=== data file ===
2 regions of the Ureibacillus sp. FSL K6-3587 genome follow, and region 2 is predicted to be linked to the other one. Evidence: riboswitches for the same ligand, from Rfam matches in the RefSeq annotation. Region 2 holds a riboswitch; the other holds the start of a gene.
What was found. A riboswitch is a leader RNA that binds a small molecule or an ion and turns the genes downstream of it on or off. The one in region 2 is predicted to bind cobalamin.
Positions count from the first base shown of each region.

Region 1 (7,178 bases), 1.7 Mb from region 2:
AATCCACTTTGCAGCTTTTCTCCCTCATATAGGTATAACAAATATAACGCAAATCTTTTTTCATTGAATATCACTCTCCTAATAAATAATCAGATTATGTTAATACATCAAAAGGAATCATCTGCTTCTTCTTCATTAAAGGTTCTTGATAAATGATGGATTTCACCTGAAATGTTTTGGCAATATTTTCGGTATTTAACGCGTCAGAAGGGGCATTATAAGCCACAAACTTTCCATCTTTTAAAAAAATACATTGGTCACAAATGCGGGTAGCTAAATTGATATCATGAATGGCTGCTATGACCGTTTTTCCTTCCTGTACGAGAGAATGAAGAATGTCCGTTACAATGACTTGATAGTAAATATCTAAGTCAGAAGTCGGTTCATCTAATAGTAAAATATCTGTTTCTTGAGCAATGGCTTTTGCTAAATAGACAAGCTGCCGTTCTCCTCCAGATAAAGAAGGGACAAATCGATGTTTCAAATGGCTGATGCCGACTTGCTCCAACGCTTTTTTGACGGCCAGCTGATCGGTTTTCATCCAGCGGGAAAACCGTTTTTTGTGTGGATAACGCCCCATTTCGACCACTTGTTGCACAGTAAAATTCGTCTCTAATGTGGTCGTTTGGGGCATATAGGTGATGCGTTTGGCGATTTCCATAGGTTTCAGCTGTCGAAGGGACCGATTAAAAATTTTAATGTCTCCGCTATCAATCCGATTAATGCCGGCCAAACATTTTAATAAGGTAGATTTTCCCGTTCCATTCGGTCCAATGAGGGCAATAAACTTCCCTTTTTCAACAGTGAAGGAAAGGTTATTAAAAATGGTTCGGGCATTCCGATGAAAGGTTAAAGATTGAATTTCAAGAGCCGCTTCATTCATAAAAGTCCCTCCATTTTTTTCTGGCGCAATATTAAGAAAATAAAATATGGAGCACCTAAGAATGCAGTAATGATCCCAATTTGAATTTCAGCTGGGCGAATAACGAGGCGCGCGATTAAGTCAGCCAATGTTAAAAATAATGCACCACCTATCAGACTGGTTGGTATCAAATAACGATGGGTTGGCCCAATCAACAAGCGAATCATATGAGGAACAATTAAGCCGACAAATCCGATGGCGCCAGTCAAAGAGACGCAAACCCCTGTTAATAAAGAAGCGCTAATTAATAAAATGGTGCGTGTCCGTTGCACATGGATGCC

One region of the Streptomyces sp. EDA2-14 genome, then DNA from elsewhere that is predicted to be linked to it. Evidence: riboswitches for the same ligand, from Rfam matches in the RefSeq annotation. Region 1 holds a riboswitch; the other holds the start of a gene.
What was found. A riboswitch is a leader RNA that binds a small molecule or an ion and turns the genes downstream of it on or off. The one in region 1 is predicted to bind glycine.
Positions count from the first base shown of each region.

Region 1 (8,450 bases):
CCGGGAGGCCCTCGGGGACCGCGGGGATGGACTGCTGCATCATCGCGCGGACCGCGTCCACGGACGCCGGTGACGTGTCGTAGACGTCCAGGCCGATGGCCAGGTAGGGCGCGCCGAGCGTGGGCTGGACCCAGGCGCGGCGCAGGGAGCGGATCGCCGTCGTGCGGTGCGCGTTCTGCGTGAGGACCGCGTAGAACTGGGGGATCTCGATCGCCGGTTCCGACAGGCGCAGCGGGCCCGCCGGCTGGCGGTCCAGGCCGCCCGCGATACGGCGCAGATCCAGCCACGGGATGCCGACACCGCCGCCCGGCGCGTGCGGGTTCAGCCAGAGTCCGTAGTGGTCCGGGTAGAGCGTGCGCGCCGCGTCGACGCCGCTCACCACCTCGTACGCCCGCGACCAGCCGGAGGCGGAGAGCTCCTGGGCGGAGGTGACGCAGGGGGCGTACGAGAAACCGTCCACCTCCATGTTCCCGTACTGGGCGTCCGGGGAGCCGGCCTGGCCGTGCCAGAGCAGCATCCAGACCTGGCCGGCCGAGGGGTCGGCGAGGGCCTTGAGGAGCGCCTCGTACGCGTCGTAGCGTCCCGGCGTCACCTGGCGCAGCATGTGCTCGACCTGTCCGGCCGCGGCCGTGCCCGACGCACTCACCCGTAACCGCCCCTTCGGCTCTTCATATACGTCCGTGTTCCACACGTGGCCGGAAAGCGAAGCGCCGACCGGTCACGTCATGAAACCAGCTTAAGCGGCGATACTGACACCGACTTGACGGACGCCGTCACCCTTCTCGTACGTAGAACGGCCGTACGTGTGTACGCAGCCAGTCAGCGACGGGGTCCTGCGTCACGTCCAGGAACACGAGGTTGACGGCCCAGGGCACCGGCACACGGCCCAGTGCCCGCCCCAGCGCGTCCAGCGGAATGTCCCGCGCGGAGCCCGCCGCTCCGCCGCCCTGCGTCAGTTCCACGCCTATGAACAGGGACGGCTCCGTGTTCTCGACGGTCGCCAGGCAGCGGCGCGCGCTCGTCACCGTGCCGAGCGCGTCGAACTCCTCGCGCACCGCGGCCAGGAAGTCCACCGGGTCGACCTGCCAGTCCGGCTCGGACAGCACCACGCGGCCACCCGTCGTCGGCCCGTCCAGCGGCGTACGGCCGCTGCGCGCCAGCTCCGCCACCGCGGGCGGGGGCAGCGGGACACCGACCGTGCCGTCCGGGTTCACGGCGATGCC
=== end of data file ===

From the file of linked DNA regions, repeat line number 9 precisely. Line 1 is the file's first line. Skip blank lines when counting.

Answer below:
Region 1 (8,450 bases):